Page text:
Environment

Georgia Lifts Drought Response

After a late summer heatwave, more than 100 Georgia counties -- including all of metro Atlanta — had been under a state-mandated drought response.
After a late summer heatwave, more than 100 Georgia counties -- including all of metro Atlanta — had been under a state-mandated drought response.
Credit David Goldman / Associated Press
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Georgia officials are lifting drought rules across the state.

After a late summer heatwave, more than 100 Georgia counties — including all of metro Atlanta — had been under a state-mandated drought response. In late October, 96% of the state was experiencing some level of dry or drought conditions.

Now, the state is nearly drought-free. According to the most recent update of the U.S. Drought Monitor, 96% of Georgia is not in any category of drought.

“We’ve had some beneficial rainfall over the past two to three weeks that have really helped,” said Bill Murphey, state climatologist with the Georgia Environmental Protection Division.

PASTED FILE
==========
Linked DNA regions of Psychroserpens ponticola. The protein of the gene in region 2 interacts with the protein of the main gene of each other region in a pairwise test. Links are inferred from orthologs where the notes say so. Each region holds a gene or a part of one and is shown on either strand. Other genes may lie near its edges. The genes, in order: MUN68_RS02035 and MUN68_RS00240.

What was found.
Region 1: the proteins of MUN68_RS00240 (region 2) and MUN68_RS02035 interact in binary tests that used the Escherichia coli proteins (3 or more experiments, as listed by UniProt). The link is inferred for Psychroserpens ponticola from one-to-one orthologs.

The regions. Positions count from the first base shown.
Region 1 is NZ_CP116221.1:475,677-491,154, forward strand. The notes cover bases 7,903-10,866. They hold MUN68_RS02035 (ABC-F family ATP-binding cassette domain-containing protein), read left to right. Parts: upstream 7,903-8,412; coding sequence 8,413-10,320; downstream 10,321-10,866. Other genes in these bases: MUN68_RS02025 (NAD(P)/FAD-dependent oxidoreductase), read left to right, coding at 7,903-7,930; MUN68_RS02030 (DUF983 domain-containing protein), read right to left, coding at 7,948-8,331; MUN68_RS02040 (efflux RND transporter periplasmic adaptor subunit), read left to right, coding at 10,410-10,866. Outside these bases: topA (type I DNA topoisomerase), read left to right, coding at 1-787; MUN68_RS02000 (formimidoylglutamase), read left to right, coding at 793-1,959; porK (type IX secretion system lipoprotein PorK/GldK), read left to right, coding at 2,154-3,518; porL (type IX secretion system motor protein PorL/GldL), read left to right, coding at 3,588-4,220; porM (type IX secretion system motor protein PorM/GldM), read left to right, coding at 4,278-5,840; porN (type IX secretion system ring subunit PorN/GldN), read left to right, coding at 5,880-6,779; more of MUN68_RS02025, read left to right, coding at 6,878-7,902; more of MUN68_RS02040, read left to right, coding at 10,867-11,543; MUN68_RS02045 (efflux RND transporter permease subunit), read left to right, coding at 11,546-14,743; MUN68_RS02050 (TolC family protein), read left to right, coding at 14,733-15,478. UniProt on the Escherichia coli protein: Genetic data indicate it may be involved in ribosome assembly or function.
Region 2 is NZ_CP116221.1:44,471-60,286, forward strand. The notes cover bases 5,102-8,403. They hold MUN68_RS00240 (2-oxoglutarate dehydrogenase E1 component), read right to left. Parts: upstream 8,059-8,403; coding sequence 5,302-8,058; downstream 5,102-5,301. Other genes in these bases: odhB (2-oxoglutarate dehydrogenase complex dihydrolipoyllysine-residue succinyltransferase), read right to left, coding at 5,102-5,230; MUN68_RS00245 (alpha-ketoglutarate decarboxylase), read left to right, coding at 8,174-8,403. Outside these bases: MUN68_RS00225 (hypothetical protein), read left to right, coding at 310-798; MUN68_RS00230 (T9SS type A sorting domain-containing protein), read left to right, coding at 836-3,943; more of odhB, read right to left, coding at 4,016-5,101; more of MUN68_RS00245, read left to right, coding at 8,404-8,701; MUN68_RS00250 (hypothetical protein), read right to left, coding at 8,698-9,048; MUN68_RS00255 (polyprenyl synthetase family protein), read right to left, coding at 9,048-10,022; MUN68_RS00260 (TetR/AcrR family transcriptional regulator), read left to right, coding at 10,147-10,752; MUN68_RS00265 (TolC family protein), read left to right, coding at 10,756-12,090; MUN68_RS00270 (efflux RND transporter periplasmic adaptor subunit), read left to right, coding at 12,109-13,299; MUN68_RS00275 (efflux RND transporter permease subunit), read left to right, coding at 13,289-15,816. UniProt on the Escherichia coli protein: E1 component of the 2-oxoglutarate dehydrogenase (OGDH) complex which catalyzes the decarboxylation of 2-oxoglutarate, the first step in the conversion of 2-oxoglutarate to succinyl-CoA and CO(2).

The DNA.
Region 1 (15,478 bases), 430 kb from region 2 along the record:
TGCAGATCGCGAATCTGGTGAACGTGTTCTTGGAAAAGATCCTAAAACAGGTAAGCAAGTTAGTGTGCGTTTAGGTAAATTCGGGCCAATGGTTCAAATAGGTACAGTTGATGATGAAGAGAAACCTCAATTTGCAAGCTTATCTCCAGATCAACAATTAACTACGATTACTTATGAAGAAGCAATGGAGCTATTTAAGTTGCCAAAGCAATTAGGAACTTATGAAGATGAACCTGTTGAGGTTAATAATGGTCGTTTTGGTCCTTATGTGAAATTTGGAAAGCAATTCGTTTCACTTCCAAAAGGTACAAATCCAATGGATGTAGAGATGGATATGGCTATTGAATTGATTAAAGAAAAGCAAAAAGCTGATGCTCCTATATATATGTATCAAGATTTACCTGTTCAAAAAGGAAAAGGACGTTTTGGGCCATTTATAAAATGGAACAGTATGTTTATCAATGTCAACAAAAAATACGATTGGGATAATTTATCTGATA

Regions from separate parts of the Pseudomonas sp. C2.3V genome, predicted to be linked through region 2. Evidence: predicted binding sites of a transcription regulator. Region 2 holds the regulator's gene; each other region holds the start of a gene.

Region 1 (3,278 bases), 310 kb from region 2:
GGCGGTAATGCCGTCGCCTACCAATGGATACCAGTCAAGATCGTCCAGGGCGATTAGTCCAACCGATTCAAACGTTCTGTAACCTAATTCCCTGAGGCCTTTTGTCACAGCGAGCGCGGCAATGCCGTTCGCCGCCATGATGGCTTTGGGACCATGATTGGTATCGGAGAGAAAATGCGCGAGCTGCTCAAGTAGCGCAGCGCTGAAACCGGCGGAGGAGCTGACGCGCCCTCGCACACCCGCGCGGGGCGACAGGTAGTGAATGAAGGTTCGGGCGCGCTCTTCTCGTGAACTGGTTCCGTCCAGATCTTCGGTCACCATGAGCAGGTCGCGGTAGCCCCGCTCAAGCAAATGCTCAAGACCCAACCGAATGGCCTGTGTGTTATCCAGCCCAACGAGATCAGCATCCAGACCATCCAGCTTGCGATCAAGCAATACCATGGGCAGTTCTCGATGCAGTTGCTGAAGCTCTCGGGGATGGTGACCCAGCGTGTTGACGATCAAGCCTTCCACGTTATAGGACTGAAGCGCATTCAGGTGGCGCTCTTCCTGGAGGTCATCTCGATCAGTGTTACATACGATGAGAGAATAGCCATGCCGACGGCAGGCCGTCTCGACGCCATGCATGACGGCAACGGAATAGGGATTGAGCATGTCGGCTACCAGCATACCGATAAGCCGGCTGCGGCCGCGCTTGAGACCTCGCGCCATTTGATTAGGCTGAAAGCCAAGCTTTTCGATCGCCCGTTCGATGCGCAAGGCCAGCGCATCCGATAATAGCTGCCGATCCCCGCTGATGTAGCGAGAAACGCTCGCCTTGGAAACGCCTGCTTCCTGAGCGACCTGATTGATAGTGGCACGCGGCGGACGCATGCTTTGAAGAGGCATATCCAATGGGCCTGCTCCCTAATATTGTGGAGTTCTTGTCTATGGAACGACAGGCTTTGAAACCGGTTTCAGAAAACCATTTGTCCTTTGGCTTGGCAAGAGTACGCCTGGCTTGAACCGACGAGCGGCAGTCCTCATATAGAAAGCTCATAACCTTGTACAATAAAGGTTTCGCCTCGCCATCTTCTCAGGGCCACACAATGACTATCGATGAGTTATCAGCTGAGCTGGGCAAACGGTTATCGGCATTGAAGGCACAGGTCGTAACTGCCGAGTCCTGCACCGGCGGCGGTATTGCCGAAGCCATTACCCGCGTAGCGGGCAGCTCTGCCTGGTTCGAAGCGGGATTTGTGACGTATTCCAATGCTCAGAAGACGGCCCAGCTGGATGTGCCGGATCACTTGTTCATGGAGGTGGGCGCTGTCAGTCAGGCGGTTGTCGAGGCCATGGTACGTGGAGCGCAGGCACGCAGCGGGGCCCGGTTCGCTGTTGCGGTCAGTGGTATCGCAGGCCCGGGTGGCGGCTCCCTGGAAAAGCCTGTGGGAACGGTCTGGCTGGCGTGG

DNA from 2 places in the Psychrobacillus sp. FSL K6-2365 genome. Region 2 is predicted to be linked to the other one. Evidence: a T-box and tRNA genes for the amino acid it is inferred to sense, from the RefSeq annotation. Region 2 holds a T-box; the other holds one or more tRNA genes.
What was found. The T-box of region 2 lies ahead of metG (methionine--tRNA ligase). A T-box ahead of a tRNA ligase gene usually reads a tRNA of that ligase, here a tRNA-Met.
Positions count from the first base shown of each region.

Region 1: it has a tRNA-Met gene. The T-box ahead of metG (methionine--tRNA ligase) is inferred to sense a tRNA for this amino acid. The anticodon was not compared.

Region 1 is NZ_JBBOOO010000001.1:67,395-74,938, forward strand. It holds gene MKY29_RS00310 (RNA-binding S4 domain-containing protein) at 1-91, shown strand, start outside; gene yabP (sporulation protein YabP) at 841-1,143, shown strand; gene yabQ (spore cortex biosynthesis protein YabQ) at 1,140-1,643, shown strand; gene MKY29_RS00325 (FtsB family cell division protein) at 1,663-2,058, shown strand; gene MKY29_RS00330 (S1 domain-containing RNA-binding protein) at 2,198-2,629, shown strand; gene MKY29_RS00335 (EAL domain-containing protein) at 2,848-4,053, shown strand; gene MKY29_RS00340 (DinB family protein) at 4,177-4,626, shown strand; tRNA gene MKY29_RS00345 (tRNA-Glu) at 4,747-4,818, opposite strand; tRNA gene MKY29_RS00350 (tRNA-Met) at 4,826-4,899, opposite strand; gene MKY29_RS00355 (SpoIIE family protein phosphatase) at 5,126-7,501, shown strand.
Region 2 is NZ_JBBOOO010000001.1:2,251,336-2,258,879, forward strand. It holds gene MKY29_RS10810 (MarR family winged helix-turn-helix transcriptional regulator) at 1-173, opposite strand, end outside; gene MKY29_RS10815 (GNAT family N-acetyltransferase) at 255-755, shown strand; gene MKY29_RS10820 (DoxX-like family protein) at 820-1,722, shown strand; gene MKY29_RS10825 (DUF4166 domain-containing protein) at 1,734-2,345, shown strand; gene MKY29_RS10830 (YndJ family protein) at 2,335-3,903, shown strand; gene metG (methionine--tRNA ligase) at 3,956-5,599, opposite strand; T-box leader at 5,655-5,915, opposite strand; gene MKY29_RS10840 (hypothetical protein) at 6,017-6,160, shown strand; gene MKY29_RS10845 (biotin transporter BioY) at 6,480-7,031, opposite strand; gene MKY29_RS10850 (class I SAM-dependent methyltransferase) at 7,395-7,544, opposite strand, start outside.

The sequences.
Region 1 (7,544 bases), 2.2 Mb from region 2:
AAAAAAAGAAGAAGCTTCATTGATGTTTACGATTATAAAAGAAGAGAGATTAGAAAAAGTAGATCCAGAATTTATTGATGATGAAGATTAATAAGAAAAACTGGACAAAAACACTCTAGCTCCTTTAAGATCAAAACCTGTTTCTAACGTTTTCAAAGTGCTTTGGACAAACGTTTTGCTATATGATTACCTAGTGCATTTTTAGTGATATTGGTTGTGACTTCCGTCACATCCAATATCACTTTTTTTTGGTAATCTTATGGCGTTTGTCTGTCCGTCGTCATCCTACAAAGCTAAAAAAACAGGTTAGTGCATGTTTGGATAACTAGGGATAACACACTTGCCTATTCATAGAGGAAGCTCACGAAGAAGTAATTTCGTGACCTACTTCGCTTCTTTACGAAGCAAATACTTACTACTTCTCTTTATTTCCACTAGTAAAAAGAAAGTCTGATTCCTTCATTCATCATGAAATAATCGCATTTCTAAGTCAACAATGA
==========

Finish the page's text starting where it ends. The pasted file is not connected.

September and early October were very hot and very dry in Georgia, resulting in a rapidly-developing drought that spread across much of the state. Atlanta had 20 consecutive days without measurable rain in September, and some places got permission from the state to institute local water use restrictions.

By late October, the state EPD had called for a “Level 1” drought response in most of Georgia. That level of response doesn’t require water use restrictions but does direct agencies to conduct pubic outreach campaigns on water resources and conservation.

The state has ended those requirements.

“We’re going into winter in pretty good shape,” said Jac Capp, chief of the watershed protection branch for Georgia EPD. “Lake Lanier is higher than it historically is on average for this time of year.”

The handful of places that had stricter water use rules, such as limiting outdoor watering, are set see those expire Dec. 31, according to the EPD. Those include Griffin, Forsyth and Senoia, and Coweta and Fayette Counties.